The Newton Boys
Directed by Richard Linklater. Starring Matthew McConaughey, Ethan Hawke, Skeet Ulrich, Vincent D'Onofrio, Dwight Yoakam, Julianna Margulies, Chloe Webb, Charles Gunning, Bo Hopkins, Luke Askew. (1998, PG-13, 122 min.)
REVIEWED By Marjorie Baumgarten, Fri., March 27, 1998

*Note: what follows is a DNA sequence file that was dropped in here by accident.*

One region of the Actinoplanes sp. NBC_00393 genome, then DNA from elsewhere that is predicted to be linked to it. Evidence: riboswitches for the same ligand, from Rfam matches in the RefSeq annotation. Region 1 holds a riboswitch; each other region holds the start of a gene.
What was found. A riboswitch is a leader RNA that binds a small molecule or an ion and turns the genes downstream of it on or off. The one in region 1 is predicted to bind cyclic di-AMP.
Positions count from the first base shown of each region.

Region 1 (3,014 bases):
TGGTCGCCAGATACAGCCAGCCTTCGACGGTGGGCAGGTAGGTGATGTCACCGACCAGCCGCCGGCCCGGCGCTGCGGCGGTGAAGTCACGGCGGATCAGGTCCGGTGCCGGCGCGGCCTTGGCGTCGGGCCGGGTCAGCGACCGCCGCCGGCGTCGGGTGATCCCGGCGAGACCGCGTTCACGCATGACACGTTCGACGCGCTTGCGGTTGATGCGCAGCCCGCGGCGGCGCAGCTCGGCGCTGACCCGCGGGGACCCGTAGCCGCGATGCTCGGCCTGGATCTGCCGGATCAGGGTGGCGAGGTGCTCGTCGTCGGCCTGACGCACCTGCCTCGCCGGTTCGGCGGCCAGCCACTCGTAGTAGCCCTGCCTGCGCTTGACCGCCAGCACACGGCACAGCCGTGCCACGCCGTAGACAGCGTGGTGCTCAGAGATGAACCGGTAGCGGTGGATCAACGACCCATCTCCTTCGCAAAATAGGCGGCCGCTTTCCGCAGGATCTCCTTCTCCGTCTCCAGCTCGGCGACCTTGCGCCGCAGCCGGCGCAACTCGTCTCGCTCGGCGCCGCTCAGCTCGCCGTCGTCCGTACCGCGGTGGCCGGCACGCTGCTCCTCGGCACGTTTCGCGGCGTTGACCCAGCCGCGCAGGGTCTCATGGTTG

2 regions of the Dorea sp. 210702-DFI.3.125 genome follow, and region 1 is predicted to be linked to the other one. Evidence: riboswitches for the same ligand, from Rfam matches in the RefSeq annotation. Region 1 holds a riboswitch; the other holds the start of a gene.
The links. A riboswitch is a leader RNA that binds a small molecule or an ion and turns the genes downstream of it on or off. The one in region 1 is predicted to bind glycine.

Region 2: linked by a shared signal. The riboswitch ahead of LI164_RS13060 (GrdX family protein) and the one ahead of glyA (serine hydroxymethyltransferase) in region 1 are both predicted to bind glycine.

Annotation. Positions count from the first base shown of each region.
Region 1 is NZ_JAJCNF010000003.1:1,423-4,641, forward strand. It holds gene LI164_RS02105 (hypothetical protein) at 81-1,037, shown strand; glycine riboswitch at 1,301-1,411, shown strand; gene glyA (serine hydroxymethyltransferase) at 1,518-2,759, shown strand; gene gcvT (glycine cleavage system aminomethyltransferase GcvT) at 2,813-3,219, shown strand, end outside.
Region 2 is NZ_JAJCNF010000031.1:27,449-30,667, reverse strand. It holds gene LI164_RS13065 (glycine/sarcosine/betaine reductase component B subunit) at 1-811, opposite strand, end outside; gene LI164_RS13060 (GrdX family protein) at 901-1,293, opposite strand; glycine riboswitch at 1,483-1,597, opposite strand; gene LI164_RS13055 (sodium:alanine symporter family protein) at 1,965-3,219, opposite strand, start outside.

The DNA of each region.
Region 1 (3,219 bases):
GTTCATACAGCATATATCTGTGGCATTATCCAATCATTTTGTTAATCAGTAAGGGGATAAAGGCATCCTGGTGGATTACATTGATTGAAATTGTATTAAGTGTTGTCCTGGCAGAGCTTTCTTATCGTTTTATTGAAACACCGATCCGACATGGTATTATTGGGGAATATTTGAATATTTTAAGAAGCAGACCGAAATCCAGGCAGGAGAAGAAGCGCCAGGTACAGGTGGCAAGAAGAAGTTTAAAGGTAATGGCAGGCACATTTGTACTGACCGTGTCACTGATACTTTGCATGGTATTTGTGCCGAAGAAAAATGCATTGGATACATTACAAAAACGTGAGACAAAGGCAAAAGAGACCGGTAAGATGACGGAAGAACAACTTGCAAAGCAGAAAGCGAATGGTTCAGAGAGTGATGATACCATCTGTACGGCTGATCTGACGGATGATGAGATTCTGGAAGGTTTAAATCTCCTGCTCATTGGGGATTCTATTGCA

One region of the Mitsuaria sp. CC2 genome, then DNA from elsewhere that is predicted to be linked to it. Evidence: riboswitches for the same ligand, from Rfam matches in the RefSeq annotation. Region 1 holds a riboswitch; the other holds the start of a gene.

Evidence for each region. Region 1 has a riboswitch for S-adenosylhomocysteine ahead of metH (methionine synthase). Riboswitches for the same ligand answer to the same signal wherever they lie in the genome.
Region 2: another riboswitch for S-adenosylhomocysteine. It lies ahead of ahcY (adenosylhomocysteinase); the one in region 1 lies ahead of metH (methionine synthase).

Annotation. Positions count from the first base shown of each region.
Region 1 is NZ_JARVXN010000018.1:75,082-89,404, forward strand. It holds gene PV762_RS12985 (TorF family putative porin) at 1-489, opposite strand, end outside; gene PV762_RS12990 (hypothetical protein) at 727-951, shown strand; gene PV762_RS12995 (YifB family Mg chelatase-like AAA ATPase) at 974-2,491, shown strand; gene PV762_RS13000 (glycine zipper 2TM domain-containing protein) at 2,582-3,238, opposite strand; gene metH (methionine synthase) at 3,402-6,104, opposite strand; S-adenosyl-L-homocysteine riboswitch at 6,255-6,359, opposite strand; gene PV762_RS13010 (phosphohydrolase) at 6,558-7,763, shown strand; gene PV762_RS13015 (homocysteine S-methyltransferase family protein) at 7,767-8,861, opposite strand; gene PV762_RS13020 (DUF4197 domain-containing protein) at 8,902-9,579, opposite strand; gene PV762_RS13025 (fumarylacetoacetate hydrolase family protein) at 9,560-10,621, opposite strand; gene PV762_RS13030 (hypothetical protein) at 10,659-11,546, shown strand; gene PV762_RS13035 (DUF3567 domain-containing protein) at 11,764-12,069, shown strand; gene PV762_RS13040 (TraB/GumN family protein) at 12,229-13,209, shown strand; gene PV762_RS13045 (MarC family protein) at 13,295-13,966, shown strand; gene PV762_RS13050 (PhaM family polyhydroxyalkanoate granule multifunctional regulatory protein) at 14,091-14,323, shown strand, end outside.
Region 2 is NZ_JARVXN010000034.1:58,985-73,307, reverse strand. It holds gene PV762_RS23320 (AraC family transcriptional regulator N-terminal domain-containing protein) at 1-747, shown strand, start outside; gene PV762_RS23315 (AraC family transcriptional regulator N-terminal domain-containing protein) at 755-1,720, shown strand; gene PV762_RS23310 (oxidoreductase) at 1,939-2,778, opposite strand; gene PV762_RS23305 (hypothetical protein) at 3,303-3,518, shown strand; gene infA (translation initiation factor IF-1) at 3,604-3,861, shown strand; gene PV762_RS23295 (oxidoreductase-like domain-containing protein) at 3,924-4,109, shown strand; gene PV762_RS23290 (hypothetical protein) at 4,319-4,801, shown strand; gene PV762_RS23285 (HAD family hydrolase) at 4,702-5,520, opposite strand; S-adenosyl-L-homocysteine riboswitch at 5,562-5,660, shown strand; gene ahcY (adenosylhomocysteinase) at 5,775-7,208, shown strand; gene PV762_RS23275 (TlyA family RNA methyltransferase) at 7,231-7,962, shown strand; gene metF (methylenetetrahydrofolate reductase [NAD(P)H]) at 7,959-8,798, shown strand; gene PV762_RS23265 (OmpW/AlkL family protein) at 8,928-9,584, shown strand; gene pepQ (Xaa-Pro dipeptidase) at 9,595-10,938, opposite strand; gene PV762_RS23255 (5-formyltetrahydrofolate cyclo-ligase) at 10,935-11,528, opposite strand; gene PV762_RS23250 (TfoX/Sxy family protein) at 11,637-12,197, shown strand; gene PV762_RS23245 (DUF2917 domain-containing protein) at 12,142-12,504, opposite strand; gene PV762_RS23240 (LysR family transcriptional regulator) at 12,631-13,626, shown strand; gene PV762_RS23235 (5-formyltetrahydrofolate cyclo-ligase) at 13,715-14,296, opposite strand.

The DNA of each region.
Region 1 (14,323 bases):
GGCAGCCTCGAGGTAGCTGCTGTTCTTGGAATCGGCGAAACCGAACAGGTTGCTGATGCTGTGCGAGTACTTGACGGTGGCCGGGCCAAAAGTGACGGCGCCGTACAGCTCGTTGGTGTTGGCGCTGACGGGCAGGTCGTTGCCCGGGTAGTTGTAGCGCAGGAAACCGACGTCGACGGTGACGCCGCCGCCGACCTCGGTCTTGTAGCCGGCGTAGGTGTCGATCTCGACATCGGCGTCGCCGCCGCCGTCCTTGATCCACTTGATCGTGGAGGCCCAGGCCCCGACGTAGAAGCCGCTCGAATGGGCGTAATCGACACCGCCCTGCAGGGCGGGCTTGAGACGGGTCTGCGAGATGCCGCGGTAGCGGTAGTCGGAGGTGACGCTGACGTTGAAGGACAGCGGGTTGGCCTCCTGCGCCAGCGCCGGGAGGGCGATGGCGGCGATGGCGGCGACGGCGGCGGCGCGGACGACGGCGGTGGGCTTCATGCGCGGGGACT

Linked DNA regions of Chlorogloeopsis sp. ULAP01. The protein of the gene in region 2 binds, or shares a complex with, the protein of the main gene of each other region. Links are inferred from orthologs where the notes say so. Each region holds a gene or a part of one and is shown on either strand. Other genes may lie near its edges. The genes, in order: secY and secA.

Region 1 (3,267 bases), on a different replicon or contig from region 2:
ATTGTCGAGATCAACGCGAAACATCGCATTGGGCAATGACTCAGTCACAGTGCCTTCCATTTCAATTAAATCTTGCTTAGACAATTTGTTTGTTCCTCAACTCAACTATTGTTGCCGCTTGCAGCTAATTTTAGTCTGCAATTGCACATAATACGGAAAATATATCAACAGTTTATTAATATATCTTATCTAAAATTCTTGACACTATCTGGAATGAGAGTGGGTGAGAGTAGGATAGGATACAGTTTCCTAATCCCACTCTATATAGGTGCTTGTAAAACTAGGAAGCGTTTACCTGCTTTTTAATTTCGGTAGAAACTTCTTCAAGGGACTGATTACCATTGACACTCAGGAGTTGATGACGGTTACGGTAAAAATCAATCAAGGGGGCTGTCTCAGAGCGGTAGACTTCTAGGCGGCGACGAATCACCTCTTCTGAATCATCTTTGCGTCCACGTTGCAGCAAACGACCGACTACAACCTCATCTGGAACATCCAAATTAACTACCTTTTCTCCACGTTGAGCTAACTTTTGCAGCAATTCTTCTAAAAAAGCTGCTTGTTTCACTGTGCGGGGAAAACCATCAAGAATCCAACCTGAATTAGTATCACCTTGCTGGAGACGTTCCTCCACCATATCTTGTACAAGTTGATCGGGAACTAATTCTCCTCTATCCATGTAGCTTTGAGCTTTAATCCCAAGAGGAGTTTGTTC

As pictured here, the real-life clan of bank robbers who were active during the post WWI-period and known as the Newton Boys were down-home Texas farmboys just looking to grab themselves some of the Twenties roar before it left them in the dust. A lovingly recreated period piece, The Newton Boys covers a five-year span from 1919-1924 during which time the gang had the dubious distinction of being the country's most successful group of bank robbers, capping their careers with a mail-train robbery whose estimated $3 million haul was the largest theft of its kind to date. Part Western, part crime story, and part true family saga, The Newton Boys blurs the standard generic boundaries in its quest to tell a uniquely American story about the ambitions of society's have-nots and the quiet passage of eras. Indeed the film opens up with an old-timey iris-out shot that recalls the look of movies from the early decades of the century, and concludes in marked contrast with a mesmerizing coda of actual documentary footage that includes the last of the siblings chatting up Johnny Carson amid the glitz of a 1980 Tonight Show appearance. All in all, the gang was an honorable bunch who never killed anyone, and their story tells more about the rationalizations these bank robbers make for their chosen profession, the ways in which technology advances in counterpoint to new criminal methodologies, and the ominous portents of corrupt justice systems and celebrity trials of the future. The themes are undeniably rich and they seize our imagination to a much greater degree than the characters themselves. The actors are all excellent (McConaughey delivers his best work to date, Ulrich and Hawke both shine, Yoakam is a break-out revelation -- of the gang, only the usually remarkable D'Onofrio seems less vivid than we might ordinarily expect); they seem believable as brothers (except, of course, for Yoakam, who plays Brent Glasscock, the nitroglycerin expert and squirrely Fifth Beatle to the four Newton brothers). As characters, however, these figures just don't seem to have enough meat on their bones to sustain our interest beyond the two hours it takes for the movie to run its course. Each character has a couple of traits to play but never emerges as a fully developed person. The women in the story (played by Margulies and Webb) fare worse, having little to do but play the “love interest.” Nevertheless, The Newton Boys sparks to life in numerous other ways -- in its attention to period detail, in its elegant camerawork, in segments such as the breathtaking centerpiece montage that recounts a string of bank robberies, in the beguiling music score, and in the closing courtroom scenes that give a sense of the gang's interaction with regular folks and the institutions of state. What The Newton Boys lacks in dramatic definition, it more than compensates for with its underlying intelligence and visual luster.